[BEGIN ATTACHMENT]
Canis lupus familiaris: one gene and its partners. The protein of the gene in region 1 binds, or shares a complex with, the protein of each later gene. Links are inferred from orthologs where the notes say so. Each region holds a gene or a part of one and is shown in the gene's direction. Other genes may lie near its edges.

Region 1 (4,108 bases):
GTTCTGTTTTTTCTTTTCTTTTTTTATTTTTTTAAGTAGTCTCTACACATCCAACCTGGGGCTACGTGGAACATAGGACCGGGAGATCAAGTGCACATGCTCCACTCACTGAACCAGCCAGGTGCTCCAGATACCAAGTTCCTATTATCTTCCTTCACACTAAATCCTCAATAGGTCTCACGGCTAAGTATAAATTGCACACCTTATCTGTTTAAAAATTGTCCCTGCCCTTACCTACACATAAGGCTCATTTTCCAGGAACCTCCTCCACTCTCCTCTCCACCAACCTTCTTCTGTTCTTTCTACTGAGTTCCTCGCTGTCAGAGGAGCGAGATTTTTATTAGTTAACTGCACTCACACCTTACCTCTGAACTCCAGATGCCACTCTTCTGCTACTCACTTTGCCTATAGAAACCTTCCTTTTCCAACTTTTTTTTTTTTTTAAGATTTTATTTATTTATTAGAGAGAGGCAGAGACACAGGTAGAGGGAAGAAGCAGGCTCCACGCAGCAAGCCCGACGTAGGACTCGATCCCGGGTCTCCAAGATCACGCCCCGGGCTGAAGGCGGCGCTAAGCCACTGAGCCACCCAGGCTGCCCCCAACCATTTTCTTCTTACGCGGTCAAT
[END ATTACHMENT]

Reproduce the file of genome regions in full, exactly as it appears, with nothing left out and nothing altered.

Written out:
Canis lupus familiaris: one gene and its partners. The protein of the gene in region 1 binds, or shares a complex with, the protein of each later gene. Links are inferred from orthologs where the notes say so. Each region holds a gene or a part of one and is shown in the gene's direction. Other genes may lie near its edges.

Region 1 (4,108 bases):
GTTCTGTTTTTTCTTTTCTTTTTTTATTTTTTTAAGTAGTCTCTACACATCCAACCTGGGGCTACGTGGAACATAGGACCGGGAGATCAAGTGCACATGCTCCACTCACTGAACCAGCCAGGTGCTCCAGATACCAAGTTCCTATTATCTTCCTTCACACTAAATCCTCAATAGGTCTCACGGCTAAGTATAAATTGCACACCTTATCTGTTTAAAAATTGTCCCTGCCCTTACCTACACATAAGGCTCATTTTCCAGGAACCTCCTCCACTCTCCTCTCCACCAACCTTCTTCTGTTCTTTCTACTGAGTTCCTCGCTGTCAGAGGAGCGAGATTTTTATTAGTTAACTGCACTCACACCTTACCTCTGAACTCCAGATGCCACTCTTCTGCTACTCACTTTGCCTATAGAAACCTTCCTTTTCCAACTTTTTTTTTTTTTTAAGATTTTATTTATTTATTAGAGAGAGGCAGAGACACAGGTAGAGGGAAGAAGCAGGCTCCACGCAGCAAGCCCGACGTAGGACTCGATCCCGGGTCTCCAAGATCACGCCCCGGGCTGAAGGCGGCGCTAAGCCACTGAGCCACCCAGGCTGCCCCCAACCATTTTCTTCTTACGCGGTCAAT